shopping on Saturday evening in the busy
marketplace and when he sits in the back room
of his house alone. The narrator’s infatuation is
so intense that he fears he will never gather the
courage to speak with the girl and express his
feelings.
One morning, Mangan’s sister asks the narrator
if he plans to go to Araby, a Dublin bazaar.
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She notes that she cannot attend, as she has
already committed to attend a retreat with
her school. Having recovered from the shock
of the conversation, the narrator offers to
bring her something from the bazaar. This
brief meeting launches the narrator into a
period of eager, restless waiting and fidgety
tension in anticipation of the bazaar. He
cannot focus in school. He finds the lessons
tedious, and they distract him from thinking
about Mangan’s sister.
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On the morning of the bazaar the narrator
reminds his uncle that he plans to attend the
event so that the uncle will return home early
and provide train fare. Yet dinner passes and
a guest visits, but the uncle does not return.
The narrator impatiently endures the time
passing, until at 9 p.m. the uncle finally
returns, unbothered that he has forgotten
about the narrator’s plans.
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Reciting the epigram “All work and no play
makes Jack a dull boy,” the uncle gives the
narrator the money and asks him if he knows
the poem “The Arab’s Farewell to his Steed.”
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The narrator leaves just as his uncle begins to
recite the lines, and, thanks to eternally slow
trains, arrives at the bazaar just before 10
p.m., when it is starting to close down. He
approaches one stall that is still open, but
buys nothing, feeling unwanted by the
woman watching over the goods. With no
purchase for Mangan’s sister, the narrator
stands angrily in the deserted bazaar as the
lights go out.
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coming of age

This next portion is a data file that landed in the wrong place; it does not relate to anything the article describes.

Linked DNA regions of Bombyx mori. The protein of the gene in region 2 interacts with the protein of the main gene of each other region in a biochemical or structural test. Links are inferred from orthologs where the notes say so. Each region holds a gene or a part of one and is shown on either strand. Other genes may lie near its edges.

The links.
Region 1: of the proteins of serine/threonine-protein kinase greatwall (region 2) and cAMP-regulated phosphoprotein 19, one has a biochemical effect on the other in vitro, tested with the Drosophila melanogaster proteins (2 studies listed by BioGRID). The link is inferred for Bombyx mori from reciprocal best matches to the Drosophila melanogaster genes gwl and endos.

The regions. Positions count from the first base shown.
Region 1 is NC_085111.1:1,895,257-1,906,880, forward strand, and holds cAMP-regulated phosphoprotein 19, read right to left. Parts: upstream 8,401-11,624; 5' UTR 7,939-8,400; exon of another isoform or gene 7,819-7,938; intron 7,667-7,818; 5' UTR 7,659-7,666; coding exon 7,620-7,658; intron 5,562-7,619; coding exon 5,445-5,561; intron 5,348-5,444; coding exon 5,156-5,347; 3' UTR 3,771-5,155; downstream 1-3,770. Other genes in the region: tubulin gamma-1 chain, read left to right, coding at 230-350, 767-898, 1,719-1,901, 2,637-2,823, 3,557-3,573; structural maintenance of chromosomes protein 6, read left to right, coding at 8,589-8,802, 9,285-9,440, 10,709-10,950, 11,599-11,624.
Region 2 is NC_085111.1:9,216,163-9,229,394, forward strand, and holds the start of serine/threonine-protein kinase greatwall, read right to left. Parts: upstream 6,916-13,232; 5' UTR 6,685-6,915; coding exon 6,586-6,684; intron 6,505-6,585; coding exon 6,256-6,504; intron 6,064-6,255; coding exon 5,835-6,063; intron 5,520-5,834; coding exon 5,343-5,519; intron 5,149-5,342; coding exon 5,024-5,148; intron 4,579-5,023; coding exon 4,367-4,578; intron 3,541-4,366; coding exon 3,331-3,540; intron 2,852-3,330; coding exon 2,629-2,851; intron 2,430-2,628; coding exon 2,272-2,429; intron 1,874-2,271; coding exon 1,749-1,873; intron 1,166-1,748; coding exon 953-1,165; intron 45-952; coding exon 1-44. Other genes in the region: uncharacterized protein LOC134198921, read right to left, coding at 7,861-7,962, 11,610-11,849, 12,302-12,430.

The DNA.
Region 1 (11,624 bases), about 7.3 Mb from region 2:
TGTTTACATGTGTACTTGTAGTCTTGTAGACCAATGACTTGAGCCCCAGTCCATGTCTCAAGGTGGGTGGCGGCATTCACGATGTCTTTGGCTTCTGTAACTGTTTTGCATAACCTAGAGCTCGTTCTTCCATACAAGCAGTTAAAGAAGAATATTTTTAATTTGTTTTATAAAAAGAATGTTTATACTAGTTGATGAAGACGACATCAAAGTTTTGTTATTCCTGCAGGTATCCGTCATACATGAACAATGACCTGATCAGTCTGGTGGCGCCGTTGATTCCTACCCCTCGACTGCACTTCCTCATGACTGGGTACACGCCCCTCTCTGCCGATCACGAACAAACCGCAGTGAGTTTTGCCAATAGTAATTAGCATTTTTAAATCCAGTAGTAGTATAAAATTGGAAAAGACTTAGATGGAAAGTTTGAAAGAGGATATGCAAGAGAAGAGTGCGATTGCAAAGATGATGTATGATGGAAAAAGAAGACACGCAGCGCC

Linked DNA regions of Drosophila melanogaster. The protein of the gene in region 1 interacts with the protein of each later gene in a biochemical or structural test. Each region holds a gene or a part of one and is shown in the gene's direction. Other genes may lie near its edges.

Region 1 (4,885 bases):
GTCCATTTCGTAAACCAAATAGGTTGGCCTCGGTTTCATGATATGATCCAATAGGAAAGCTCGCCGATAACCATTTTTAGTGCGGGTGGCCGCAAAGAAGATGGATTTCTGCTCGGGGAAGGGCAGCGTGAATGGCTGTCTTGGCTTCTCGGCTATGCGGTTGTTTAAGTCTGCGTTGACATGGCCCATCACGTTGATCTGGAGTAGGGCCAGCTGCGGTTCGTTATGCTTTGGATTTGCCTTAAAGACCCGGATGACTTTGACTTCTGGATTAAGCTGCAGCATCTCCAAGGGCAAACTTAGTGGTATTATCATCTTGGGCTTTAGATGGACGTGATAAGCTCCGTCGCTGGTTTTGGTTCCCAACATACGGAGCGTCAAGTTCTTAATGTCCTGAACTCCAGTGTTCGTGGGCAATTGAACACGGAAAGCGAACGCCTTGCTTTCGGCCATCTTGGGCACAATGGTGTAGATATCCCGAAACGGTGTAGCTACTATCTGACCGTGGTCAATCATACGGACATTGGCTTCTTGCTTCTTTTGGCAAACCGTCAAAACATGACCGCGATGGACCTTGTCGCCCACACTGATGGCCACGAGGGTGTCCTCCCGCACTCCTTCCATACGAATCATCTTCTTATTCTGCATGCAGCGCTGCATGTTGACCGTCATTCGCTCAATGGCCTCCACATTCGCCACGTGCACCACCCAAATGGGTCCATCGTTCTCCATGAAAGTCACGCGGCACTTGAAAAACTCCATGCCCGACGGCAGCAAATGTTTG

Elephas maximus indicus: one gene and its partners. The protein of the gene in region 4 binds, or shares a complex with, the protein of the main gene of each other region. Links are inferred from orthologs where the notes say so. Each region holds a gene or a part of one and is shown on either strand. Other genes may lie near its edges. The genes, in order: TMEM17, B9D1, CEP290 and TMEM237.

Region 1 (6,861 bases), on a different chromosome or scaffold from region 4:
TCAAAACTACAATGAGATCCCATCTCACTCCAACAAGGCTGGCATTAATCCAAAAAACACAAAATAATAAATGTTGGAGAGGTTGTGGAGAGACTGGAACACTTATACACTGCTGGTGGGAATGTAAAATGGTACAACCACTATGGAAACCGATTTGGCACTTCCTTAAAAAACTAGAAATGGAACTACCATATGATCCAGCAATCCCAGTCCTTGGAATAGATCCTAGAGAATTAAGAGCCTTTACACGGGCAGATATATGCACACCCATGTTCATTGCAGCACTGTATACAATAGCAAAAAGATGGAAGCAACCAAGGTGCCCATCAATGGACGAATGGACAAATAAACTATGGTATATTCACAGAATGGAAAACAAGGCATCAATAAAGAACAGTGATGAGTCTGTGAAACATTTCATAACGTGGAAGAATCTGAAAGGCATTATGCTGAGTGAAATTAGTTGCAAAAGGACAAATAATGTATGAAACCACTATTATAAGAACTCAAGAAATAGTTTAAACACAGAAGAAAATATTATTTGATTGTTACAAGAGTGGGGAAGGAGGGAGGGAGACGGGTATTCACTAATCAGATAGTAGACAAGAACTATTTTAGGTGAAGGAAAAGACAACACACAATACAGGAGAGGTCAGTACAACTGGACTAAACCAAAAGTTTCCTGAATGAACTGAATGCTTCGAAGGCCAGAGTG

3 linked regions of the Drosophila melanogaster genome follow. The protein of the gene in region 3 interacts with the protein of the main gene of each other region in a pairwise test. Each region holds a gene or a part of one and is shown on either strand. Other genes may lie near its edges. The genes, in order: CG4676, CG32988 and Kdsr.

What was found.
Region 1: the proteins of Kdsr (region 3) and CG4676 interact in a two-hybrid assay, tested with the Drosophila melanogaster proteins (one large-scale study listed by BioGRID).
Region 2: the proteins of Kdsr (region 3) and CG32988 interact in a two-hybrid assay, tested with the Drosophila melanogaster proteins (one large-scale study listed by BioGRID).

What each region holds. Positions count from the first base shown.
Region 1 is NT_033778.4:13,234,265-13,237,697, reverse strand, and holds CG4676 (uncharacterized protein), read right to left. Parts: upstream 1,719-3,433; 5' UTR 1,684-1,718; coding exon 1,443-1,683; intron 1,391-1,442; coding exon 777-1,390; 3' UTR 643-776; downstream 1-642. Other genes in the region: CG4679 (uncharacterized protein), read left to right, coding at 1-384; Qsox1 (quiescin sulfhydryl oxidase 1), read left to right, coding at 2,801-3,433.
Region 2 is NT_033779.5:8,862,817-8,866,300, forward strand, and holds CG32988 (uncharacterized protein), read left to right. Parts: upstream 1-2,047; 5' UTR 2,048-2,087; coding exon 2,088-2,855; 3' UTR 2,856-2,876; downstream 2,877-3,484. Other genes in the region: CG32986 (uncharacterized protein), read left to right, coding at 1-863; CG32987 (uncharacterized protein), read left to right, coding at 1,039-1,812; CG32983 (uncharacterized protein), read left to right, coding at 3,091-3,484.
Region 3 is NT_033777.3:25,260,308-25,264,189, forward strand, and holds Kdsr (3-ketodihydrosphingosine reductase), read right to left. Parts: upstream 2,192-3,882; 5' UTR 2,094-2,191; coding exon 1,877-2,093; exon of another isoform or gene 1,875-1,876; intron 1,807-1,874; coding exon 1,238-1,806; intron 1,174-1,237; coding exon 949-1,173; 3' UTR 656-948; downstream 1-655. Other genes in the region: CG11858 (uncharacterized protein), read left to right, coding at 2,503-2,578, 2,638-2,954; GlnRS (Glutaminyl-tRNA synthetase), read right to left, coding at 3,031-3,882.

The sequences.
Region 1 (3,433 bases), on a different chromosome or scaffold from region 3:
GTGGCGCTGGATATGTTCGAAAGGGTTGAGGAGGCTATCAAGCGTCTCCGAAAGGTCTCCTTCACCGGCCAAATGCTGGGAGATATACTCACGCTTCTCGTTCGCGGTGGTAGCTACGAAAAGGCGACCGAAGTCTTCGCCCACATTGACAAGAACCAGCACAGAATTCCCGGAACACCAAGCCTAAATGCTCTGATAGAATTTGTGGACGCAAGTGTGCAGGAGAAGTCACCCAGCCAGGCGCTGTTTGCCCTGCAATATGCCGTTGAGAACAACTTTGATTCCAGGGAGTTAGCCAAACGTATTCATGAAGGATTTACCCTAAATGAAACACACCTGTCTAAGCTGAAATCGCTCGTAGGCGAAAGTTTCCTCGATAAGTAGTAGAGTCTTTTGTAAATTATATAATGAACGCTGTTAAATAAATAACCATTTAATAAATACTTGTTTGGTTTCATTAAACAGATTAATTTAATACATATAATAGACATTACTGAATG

the loss of innocence
the life of the mind versus poverty (both
physical and intellectual)
the consequences of idealization
the Catholic Church's influence to make
Dublin a place of asceticism where desire and
sensuality are seen as immoral
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the pain that often comes when one
encounters love in reality instead of its
elevated form
paralysis
These themes build on one another entirely
through the thoughts of the young boy, who
is portrayed by the first-person narrator, who
writes from memory.
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Analysis of characters and their lives and
peculiarities in novels
- To Hell with Dying by Alice walker
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To link the maturity of the characters to their
acceptance of death
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Alice Malsenior Walker (born February 9,
1944) is an American author, poet, selfclaimed womanist, and activist.
She wrote the critically acclaimed novel The
Color Purple (1982) for which she won the
National Book Award and the Pulitzer Prize.
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Walker was born in Putnam County, Georgia,
the youngest of eight children, to Willie Lee
Walker and Minnie Lou Tallulah Grant.
Her father, who was, in her words, "wonderful
at math but a terrible farmer," earned only
$300 ($4,000 in 2013 dollars) a year from
sharecropping and dairy farming.
Her mother supplemented the family income
by working as a maid. She worked 11 hours a
day for USD $17 per week to help pay for
Alice to attend college.
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In 1952, Walker was accidentally wounded in the
right eye by a shot from a BB gun fired by one of
her brothers.
Since the family did not have a car, she was taken
to the hospital one week later. By then she was
already blind on the right eye.
When a layer of scar tissue formed over her
wounded eye, Alice became self-conscious and